As a paint contractor one of the most frequently asked questions is: how long will the paint job last? My stock answer is, it depends on a lot of variable factors. I suppose the average number of years is around five. Some of the factors determining the length of a paint job are the types of wood used by the builder and environmental conditions. For instance, a waterfront home is challenged by the worst of conditions, and it’s not uncommon for the side facing the water to need a maintenance coat within three years or less. On the North Shore most homes are affected by the ocean’s moisture, even if you live a quarter mile away.
Another factor determining the length of a paint job is the homeowner’s tolerance for fading and failing paint. Many homeowners have their paint contractor touch up failing paint between paint jobs. In this process, the touch ups can be noticeable—the touchup being a little shinier or brighter—but if there is any single way of extending the life of a paint job by an average of two years, it is a periodic touch up. One of the benefits of addressing failing paint as it arises is that it provides a homeowner the opportunity to prevent moisture penetration into the wood that frequently leads to rot and costly repairs. The rot on a house that has delayed a paint job can often cost as much as the paint job itself. As Ben Franklin once said, “A stitch in time, saves nine.”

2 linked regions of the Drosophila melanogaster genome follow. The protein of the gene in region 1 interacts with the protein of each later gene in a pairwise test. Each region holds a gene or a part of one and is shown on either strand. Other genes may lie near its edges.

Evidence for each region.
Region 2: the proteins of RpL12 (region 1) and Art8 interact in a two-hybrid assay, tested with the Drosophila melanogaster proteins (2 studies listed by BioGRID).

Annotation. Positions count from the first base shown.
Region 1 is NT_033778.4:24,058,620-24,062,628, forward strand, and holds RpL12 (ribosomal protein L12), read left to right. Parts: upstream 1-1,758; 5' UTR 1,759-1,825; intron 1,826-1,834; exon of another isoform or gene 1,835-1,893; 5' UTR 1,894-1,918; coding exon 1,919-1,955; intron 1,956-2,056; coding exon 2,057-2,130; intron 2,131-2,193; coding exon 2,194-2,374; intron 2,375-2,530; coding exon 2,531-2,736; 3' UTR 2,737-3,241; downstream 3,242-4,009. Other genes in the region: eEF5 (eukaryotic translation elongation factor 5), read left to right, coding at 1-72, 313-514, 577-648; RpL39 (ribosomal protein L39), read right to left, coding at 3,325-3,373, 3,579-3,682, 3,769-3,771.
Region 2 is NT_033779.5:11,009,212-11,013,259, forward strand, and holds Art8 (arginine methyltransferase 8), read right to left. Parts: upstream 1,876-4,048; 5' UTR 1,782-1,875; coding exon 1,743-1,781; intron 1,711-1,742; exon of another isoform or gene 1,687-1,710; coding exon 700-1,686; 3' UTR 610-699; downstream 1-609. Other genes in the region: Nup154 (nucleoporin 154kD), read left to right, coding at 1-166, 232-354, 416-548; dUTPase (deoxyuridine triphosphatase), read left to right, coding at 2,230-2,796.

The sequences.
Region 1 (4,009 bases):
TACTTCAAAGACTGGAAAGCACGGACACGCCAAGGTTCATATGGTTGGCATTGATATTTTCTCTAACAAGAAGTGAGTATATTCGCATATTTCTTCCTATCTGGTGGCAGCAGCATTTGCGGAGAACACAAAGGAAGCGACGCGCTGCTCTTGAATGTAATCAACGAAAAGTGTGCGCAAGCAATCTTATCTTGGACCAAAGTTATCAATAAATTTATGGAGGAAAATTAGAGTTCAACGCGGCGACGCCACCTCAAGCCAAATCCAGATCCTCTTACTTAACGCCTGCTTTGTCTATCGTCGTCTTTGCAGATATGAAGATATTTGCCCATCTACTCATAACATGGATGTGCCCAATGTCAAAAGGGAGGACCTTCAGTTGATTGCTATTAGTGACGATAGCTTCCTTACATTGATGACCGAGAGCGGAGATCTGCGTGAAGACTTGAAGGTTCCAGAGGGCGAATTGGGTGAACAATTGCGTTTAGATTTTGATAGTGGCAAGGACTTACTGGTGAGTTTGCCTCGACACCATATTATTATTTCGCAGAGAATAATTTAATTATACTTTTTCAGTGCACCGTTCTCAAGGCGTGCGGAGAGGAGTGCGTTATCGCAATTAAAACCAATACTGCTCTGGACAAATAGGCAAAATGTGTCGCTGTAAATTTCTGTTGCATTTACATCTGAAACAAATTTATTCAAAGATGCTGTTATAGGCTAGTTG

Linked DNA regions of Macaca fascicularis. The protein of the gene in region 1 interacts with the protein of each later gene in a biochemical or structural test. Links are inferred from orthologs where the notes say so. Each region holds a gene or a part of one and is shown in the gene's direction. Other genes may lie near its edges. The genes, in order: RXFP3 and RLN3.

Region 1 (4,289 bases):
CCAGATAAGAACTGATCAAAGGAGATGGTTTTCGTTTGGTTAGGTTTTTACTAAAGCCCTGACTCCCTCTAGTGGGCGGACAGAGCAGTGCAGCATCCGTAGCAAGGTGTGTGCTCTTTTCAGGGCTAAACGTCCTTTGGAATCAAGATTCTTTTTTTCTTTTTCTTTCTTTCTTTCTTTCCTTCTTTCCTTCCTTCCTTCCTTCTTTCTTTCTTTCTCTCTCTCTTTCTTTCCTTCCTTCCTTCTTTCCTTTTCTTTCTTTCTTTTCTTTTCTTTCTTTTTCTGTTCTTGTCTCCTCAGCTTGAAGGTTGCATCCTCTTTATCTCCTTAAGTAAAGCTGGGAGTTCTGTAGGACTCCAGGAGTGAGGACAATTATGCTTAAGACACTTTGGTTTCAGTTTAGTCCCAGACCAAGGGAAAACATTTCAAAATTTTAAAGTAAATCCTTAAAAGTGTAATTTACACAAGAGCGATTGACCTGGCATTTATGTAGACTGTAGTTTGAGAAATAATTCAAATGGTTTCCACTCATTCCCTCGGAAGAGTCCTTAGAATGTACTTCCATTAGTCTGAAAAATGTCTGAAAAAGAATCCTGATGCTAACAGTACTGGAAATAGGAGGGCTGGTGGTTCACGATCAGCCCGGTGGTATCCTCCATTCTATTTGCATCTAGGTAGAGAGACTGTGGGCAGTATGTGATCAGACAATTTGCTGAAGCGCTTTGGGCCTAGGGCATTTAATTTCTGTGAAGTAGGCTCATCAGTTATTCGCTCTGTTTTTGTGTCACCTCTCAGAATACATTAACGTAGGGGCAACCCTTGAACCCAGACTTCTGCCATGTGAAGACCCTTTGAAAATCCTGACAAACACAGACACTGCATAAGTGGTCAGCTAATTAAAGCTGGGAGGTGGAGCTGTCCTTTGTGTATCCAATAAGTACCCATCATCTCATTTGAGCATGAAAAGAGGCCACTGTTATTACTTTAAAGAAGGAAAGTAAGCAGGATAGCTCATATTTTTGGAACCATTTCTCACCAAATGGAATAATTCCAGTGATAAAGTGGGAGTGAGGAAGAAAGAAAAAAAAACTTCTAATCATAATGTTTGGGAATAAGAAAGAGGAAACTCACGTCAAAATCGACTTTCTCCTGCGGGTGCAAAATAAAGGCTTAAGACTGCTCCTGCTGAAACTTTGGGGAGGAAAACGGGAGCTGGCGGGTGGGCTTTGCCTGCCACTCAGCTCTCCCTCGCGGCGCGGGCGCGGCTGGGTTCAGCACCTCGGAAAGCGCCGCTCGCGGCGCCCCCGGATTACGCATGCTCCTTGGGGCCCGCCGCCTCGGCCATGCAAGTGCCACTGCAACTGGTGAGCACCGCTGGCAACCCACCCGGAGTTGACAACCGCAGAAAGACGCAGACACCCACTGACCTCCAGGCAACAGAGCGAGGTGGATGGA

Like people, houses are quirky, each holds it paint differently—paint tends to peel and break down in the same spots. Many of the modern construction were built with new growth pine and finger jointed wood; some of these also have clapboards that are not fully primed before installation. These products are notorious for attracting, moisture and rot, and houses built with these products frequently have premature paint failure. (I actually own one!) This is why on the newer homes, particularly on the high-end, all new trim is made of plastic or some type of synthetic. And paint loves plastic, it may fade, but in my experience, it never peels and rarely fails. So how long do you wait between paint jobs? It depends. But blistering or peeling paint is a good indicator, and keeping on a regular schedule of maintenance is a good way to protect your home’s looks and value.